Day 1239 (Rome)

Sunday, June 5, 2016

Rome, Italy

Our last full day in Europe was busy.  We woke up around 7, had breakfast downstairs (which was fantastic, lots of food, lots of choices, everything wonderful from breads and pastries to eggs, orange juice, bagels, bacon, toast, cereal.

Our first stop was the Colosseum.  It was free Sunday and the line was long by 9 a.m.  We had other sights to see, so we didn't go inside.  Instead, we walked the perimeter of the amphitheater, then walked to the Arch of Constantine and Arch of Titus.  Being around these ancient buildings inspires the kind of historic awe that's hard to describe.  This place is so famous and brings to life a civilization that lasted a thousand years but is no more.  It puts life in perspective.  In the end, we're all reduced to ruins and rubble when enough time has passed.  

Colosseum, 80 AD

Arch of Constantine, 312 AD

Arch of Titus, 80 AD
We took the metro back to Termini Station and the B line to the Spanish Steps, which were closed, so we continued on to Trevi Fountain.  The place was packed and I must say the fountain looked utterly spectacular.  I later learned the fountain had been recently restored and reopened seven months ago.  The water looked so clear and the sculptures looked so clean.  I threw my coin over my left shoulder, so I should be back soon enough.

Trevi Fountain,1762

We walked through winding streets until we reached the main attraction of the trip, and one of the most amazing buildings on earth, the Pantheon.  I was in awe walking inside.  Any building that can remain standing after nearly two thousand years is worth visiting.  We paid homage to Raphael's tomb and sat at a bench for about 15 minutes, taking in the quiet and the sliver of sun from the central source of light.  It was a magical moment I won't forget.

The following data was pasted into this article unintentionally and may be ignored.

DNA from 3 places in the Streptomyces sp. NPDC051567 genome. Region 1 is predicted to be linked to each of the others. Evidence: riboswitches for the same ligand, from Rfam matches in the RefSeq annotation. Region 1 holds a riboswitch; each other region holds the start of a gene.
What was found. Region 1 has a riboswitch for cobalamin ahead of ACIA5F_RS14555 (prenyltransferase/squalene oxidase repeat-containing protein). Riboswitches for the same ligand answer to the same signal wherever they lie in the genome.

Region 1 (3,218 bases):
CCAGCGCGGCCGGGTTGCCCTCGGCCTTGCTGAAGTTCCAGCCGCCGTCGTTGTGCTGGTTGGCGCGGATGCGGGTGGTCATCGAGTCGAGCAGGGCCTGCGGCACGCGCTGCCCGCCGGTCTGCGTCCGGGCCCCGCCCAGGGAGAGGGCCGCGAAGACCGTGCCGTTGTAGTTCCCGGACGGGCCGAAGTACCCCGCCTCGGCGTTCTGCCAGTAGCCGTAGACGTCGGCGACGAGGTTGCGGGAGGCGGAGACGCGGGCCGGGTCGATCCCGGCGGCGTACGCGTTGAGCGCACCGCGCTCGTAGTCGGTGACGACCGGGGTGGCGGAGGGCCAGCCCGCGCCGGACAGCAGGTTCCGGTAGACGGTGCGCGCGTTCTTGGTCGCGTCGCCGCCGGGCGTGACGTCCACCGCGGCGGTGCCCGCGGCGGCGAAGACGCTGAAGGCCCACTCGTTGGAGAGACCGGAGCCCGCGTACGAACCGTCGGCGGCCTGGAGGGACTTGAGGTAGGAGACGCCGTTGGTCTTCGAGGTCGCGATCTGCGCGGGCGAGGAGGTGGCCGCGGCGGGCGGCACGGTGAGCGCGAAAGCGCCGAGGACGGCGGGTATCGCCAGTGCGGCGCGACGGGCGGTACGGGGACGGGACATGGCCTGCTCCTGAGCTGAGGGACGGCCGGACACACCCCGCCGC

The Pantheon, 126 AD

After the Pantheon, we entered a few churches along via del Seminario on our way to bus 40, including the Saint Ignazio church, which has an extraordinary interior.  The ceiling frescos by Andrea Pozzo are breathtaking in their beauty and magistry. Alice purchased a few more rosaries for friends and I bought two for my former coworker Cheryl. 

On our way back to our hotel, we took Bus 40 on a scenic drive around Rome, passing by the enormous Museo Centrale del Risorgimento.

We reached our hotel around 3 p.m. and took a short nap.  Alice and I then visited the National Museum of Rome just two blocks away.  We saw so many amazing Roman frescos, statues, busts, and this famous bronze sculpture of a weathered boxer at rest. 

Boxer at Rest, 330 BC

The Hellenistic Prince, 330 BC
Pixel art, circa 10 BC
After walking around the museum for an hour and exploring the coinage college on the basement floor, it was time for dinner.  We headed back to our hotel, collected Austin (who needed a little alone time), and went out for pizza.  We liked the Condor Restaurant so much we went back again.  The food was yummy as always.  The pizza was simple and tasty.

By 9 p.m., it was time for bed.  The Warriors were playing the first game of the final series against Cleveland that morning, but we were too tired to watch, and weren't even sure if the game was on.  Sure enough, it was on one of the Italian stations.  We watched the last ten minutes of the game, but it was already a rout.

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